“Antelope Valley Marble Quarry, owned by the Southern California Marble Company, is located in Sec. 2, T. 9 N., R. 17 W., S.B.M., near Neenach, on the south slope of the Tehachapi range. The deposit consists of a large body of fine-grained marble, consisting of a number of beds of various colors, dipping at an angle of 35° into the mountain. In the quarry is found white marble with reddish-brown and heavy blue veins. This marble has been used in the Stimson Block, Los Angeles, in the Spreckels bandstand, Golden Gate Park, Goldberg & Bowen’s store, Sutter street, San Francisco. Quarry has been idle since 1904.

      “Bibl.: Report VI, part 1, p. 23; XIII, p. 629; Bull. No. 38, p. 100.”

    • Neenach (near), Kern County, California – the Antelope Valley Marble Quarry  (Marble)  Mines and Mineral Resources of the Counties of Butte, Lassen, Modoc, Sutter and Tehama, W. Burling Tucker and Clarence Almon Waring, California State Mining Bureau, California State Printing Office, 1917, pp. 22.  (This publication is available on Google Full View Books.)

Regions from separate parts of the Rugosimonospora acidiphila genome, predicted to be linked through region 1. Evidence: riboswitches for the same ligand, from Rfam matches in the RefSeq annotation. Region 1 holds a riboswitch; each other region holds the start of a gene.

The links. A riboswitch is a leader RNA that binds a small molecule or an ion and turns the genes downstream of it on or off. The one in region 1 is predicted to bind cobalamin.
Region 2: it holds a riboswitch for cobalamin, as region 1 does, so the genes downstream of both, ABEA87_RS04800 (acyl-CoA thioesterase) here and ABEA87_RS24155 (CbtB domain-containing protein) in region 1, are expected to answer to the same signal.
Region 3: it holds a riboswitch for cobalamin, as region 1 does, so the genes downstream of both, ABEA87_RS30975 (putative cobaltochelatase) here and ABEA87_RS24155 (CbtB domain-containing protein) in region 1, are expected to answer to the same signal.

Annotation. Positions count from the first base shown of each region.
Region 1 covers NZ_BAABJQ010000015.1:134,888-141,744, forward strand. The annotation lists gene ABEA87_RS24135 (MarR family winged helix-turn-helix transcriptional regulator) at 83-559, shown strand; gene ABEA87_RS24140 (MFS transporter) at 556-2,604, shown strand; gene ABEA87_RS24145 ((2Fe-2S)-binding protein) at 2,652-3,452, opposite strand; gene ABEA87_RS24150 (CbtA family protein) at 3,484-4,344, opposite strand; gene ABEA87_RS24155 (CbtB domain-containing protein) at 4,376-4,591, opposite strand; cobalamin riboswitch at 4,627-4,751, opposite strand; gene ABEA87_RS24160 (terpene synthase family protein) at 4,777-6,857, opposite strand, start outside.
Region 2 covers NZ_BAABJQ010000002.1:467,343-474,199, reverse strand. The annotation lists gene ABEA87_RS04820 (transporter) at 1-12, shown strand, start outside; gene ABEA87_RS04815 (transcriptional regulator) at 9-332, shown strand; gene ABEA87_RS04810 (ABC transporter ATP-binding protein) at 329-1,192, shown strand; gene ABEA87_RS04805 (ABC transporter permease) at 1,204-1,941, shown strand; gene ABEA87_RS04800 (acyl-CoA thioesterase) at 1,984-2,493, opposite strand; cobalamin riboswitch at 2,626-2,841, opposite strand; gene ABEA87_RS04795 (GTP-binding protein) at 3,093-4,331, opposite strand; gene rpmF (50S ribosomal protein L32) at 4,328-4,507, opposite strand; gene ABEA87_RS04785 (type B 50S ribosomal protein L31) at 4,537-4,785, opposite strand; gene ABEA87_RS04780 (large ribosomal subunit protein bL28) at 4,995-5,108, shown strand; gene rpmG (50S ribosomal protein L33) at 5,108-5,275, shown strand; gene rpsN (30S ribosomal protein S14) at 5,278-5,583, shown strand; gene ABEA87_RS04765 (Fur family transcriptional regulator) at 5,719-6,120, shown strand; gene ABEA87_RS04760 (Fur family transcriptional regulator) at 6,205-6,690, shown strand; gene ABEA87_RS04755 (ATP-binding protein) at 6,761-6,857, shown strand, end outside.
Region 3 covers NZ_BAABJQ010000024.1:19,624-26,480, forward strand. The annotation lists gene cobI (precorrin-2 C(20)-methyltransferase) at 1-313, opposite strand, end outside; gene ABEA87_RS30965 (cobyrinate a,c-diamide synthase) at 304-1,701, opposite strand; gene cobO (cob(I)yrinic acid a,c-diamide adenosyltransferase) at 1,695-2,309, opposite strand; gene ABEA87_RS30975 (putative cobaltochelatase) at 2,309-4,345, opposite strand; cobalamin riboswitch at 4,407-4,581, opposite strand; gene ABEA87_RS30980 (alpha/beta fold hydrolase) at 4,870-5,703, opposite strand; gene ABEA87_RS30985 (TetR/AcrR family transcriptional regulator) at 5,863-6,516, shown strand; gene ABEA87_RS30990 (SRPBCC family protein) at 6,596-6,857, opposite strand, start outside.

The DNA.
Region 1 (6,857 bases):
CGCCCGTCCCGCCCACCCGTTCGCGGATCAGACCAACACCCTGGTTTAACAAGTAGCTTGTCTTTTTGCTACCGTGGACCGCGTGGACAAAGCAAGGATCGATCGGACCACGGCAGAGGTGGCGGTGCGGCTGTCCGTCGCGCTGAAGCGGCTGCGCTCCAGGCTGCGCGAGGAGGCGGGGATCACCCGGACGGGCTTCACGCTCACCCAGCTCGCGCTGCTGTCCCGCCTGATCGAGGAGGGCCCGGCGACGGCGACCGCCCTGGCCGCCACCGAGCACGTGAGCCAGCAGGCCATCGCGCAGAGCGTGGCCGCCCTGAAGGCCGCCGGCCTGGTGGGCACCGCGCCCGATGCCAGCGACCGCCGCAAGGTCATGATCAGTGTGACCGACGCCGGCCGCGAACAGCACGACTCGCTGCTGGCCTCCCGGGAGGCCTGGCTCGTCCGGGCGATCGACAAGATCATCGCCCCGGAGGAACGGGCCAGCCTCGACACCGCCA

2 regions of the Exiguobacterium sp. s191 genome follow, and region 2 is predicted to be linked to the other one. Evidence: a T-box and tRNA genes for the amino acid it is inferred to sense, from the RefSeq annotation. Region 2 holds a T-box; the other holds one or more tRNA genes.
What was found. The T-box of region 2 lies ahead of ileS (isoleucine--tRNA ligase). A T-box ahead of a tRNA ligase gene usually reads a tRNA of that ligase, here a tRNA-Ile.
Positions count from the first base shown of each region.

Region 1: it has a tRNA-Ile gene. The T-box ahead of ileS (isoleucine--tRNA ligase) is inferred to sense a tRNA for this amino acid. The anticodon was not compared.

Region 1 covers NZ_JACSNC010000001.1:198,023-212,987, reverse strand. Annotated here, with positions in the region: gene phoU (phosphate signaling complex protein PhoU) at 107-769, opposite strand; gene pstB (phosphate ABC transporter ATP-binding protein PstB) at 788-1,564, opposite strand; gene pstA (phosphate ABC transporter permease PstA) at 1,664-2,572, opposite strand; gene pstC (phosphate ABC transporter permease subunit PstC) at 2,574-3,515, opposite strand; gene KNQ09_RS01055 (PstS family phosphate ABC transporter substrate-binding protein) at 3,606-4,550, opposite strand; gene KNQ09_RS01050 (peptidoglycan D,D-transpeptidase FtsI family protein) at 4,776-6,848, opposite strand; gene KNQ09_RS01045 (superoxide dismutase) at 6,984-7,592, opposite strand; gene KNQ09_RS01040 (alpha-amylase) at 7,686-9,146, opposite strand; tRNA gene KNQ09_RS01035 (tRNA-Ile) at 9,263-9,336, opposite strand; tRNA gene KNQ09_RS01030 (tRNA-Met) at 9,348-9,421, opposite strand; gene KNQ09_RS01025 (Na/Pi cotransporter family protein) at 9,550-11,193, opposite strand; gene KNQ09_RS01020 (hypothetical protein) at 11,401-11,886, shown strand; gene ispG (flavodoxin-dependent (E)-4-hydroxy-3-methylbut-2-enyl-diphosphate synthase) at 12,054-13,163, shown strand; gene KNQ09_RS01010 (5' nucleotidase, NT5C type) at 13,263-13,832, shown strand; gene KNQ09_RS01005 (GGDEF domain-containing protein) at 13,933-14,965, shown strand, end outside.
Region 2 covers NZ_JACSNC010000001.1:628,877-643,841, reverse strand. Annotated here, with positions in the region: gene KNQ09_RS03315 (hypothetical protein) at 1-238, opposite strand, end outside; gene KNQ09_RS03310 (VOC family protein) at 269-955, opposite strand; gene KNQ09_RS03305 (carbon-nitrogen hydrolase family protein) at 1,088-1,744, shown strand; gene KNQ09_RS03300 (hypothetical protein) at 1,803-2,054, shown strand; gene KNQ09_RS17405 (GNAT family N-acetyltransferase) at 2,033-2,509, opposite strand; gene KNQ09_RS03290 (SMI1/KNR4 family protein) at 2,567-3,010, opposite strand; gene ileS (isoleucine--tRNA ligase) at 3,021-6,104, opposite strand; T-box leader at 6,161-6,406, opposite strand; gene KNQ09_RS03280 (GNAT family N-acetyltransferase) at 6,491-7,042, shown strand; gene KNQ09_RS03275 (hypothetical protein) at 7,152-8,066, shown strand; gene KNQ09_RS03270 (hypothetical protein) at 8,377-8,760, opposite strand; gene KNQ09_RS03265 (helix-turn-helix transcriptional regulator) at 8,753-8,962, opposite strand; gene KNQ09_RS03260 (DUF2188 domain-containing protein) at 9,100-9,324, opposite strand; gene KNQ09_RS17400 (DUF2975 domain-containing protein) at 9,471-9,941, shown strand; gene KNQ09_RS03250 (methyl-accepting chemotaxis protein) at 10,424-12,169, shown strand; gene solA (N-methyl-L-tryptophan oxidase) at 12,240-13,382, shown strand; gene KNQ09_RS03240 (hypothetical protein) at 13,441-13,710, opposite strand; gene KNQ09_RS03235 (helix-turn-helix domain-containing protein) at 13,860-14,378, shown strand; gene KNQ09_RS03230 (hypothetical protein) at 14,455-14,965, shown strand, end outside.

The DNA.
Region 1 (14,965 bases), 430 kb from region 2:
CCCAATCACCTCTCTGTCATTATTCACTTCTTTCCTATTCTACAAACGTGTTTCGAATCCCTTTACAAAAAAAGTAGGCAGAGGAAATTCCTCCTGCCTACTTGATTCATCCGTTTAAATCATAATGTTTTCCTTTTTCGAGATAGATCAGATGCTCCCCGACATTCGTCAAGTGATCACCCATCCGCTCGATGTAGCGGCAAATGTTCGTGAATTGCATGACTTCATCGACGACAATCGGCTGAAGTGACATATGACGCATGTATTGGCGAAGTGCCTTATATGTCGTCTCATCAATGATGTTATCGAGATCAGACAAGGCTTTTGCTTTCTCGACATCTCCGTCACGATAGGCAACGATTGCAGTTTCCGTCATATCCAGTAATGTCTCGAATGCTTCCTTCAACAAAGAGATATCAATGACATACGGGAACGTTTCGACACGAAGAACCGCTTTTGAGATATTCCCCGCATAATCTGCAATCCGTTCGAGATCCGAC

“Prof. R. T. Hill of the U.S. Geological Survey, states that on the southeast slope of the Tehachapi Range, and the northwest border of the Antelope Valley, limestone outcrops extensively with northeast and southwest strike, dipping steeply into the mountains.  The strike of these beds should carry them into the northwest corner of Los Angeles County, but no record can be found that they are now worked there.

      “In Bull. No. 38, p. 100, is a record of this limestone belt as worked in Kern County in 1906.  On page 367 of the same bulletin are data suggesting that it was, at that time, worked in Los Angeles County.  In R. XIII, 1896, p. 629, is a note of a marble quarry in Antelope Valley, forty miles northeast of Lancaster.  This is clearly incorrect, as the limestone above mentioned lies northwest of Lancaster.

    • Neenach (near), Kern County, California – the Antelope Valley Marble Quarry  (Marble)  Mines and Mineral Resources of Los Angeles County, Orange County, Riverside County, Frederick James Hamilton Merrill, California State Mining Bureau, California State Printing Office, 1917, pp. 21.  (This publication is available on Google Full View Books.)